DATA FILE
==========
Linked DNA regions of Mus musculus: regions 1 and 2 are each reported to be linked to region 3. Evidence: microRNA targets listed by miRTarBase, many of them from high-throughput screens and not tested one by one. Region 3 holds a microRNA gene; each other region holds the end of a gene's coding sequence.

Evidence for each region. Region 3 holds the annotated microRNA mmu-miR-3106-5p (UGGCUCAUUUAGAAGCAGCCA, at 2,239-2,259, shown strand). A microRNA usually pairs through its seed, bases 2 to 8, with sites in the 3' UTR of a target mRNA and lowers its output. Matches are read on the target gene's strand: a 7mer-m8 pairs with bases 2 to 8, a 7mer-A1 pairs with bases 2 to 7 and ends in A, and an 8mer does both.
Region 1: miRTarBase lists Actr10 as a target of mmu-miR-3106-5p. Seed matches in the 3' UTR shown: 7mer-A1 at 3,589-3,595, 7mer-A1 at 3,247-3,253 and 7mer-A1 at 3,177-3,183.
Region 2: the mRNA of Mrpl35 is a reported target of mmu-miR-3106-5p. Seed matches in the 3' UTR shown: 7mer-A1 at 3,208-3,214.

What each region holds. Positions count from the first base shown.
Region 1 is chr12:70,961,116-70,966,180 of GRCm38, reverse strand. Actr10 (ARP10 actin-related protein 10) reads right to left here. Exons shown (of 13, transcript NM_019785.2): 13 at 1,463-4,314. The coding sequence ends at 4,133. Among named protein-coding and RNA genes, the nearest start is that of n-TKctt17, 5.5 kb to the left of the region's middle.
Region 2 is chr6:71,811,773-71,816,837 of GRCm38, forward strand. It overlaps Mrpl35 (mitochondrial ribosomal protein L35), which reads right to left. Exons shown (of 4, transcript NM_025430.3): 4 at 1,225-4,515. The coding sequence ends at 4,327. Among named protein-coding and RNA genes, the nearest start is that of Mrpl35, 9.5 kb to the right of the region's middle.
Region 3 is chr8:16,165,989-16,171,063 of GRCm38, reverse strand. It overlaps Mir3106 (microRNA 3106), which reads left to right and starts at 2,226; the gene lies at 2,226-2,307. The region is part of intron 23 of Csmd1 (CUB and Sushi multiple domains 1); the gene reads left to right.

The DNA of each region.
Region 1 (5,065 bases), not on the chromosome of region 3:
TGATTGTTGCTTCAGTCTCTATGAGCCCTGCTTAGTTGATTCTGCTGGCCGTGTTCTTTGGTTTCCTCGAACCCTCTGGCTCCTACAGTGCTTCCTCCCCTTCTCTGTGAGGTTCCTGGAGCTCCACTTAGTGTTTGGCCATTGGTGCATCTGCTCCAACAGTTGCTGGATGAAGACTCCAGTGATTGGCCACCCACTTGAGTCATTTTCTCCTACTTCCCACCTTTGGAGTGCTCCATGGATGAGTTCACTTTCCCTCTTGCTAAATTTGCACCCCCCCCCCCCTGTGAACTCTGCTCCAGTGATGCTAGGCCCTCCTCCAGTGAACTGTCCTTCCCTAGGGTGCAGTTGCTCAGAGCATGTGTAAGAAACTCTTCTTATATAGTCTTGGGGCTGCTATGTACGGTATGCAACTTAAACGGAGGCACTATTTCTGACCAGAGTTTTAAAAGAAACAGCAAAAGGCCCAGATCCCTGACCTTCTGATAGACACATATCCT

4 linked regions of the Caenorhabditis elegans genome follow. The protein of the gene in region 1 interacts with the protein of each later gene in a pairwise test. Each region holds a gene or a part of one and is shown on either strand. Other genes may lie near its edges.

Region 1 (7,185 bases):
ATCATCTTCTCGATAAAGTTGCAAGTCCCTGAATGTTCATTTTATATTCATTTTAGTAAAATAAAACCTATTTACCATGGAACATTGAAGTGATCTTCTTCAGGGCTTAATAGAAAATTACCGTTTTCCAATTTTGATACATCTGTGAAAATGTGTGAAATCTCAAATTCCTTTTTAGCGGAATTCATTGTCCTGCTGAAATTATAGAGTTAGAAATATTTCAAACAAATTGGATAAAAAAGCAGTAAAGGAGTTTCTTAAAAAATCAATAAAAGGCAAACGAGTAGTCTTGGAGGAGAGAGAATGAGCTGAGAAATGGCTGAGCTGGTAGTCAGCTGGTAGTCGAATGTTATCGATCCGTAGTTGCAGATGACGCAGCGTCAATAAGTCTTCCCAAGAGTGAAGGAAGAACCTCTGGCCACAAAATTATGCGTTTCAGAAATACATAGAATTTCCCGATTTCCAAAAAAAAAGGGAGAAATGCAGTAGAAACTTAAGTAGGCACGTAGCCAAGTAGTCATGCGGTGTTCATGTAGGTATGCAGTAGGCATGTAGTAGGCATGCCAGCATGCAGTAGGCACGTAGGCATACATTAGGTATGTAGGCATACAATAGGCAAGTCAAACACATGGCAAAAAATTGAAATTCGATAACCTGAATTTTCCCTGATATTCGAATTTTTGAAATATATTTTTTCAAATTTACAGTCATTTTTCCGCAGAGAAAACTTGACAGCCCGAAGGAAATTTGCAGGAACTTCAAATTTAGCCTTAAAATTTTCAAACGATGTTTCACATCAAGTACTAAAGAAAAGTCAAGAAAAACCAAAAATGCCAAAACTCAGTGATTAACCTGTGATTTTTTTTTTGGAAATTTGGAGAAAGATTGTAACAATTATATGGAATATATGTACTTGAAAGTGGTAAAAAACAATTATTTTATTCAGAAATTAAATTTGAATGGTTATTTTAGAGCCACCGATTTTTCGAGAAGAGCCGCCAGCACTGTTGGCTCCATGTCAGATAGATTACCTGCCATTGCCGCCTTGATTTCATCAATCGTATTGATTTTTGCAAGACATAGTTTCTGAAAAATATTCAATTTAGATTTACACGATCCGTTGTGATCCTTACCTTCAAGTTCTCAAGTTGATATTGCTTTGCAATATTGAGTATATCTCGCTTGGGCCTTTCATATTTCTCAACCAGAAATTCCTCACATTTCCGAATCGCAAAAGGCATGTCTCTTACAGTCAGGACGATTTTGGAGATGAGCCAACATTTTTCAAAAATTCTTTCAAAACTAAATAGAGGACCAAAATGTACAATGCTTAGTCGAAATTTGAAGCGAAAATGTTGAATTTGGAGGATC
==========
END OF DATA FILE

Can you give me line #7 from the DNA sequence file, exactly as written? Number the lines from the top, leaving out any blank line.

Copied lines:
Region 2 is chr6:71,811,773-71,816,837 of GRCm38, forward strand. It overlaps Mrpl35 (mitochondrial ribosomal protein L35), which reads right to left. Exons shown (of 4, transcript NM_025430.3): 4 at 1,225-4,515. The coding sequence ends at 4,327. Among named protein-coding and RNA genes, the nearest start is that of Mrpl35, 9.5 kb to the right of the region's middle.